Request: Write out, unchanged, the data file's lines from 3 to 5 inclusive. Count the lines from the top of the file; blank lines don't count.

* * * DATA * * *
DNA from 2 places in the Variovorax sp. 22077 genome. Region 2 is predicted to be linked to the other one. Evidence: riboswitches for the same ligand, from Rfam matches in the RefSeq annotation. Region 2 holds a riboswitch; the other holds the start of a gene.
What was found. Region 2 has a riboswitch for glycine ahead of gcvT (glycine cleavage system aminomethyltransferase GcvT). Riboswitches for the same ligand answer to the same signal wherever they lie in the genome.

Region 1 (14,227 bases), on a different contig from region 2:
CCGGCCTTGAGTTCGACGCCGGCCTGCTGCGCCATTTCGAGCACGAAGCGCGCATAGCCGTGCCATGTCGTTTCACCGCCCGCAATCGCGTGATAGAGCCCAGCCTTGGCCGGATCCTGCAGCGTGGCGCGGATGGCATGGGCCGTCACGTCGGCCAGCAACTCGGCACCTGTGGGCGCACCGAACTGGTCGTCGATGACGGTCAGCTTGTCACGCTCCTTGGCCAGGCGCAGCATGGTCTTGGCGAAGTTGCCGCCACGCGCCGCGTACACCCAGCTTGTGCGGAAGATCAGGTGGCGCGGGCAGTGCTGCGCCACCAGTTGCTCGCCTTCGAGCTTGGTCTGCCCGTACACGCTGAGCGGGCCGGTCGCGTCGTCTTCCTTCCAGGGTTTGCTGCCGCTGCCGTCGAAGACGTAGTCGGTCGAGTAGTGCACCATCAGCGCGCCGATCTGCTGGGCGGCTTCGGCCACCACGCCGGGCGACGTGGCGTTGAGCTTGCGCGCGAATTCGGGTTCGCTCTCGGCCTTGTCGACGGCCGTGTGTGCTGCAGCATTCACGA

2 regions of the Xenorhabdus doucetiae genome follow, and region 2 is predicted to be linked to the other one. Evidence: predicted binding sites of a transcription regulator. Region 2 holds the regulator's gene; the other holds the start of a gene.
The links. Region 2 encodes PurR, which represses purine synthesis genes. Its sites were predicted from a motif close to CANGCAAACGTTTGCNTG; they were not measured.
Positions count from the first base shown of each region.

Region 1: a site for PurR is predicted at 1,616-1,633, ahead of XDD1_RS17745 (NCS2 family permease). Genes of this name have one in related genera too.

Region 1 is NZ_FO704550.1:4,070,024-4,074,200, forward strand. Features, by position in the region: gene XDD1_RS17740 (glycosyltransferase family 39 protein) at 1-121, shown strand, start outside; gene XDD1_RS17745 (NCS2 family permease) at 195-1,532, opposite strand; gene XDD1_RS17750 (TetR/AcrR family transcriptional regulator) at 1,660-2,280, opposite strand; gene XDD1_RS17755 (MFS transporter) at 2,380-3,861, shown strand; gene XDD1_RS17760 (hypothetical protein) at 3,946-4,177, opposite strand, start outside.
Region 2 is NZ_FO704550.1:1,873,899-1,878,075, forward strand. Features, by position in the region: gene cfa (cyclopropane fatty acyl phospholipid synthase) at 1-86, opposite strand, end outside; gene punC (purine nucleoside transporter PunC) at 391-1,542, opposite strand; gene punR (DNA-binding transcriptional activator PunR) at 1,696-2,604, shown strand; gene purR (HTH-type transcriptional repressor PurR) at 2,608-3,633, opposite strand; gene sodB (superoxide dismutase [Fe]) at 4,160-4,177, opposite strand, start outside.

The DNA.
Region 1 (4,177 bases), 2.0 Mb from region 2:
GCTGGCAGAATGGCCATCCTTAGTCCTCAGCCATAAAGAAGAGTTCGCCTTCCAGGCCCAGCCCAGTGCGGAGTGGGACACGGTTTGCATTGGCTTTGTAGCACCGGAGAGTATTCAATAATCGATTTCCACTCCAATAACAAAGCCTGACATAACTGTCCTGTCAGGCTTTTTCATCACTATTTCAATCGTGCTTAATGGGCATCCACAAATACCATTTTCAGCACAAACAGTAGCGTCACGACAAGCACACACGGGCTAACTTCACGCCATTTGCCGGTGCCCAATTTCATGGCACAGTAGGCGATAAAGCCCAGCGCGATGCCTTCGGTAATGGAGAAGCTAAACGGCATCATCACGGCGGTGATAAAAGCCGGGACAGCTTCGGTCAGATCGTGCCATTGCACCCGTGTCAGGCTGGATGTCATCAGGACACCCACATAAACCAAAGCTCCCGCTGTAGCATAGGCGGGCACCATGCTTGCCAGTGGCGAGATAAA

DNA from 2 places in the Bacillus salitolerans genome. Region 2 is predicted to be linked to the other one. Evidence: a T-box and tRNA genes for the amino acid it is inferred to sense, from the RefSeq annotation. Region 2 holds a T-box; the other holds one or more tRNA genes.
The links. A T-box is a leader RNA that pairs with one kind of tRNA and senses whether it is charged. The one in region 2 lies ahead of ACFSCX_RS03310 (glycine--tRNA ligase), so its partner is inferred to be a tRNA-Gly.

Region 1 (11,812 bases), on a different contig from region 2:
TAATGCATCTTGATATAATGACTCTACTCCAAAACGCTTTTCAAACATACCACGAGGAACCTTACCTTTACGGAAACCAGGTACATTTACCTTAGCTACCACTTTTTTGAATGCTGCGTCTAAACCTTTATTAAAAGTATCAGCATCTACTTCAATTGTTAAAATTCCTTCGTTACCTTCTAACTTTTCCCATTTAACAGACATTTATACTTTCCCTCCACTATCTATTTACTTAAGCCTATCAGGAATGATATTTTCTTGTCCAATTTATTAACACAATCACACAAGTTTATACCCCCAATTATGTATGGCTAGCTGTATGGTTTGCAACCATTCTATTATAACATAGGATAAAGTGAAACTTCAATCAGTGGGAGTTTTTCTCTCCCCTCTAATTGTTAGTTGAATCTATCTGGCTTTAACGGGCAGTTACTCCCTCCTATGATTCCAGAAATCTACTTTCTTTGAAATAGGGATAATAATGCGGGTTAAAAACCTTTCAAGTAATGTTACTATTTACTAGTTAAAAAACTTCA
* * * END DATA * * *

Region 1 (14,227 bases), on a different contig from region 2:
CCGGCCTTGAGTTCGACGCCGGCCTGCTGCGCCATTTCGAGCACGAAGCGCGCATAGCCGTGCCATGTCGTTTCACCGCCCGCAATCGCGTGATAGAGCCCAGCCTTGGCCGGATCCTGCAGCGTGGCGCGGATGGCATGGGCCGTCACGTCGGCCAGCAACTCGGCACCTGTGGGCGCACCGAACTGGTCGTCGATGACGGTCAGCTTGTCACGCTCCTTGGCCAGGCGCAGCATGGTCTTGGCGAAGTTGCCGCCACGCGCCGCGTACACCCAGCTTGTGCGGAAGATCAGGTGGCGCGGGCAGTGCTGCGCCACCAGTTGCTCGCCTTCGAGCTTGGTCTGCCCGTACACGCTGAGCGGGCCGGTCGCGTCGTCTTCCTTCCAGGGTTTGCTGCCGCTGCCGTCGAAGACGTAGTCGGTCGAGTAGTGCACCATCAGCGCGCCGATCTGCTGGGCGGCTTCGGCCACCACGCCGGGCGACGTGGCGTTGAGCTTGCGCGCGAATTCGGGTTCGCTCTCGGCCTTGTCGACGGCCGTGTGTGCTGCAGCATTCACGA

2 regions of the Xenorhabdus doucetiae genome follow, and region 2 is predicted to be linked to the other one. Evidence: predicted binding sites of a transcription regulator. Region 2 holds the regulator's gene; the other holds the start of a gene.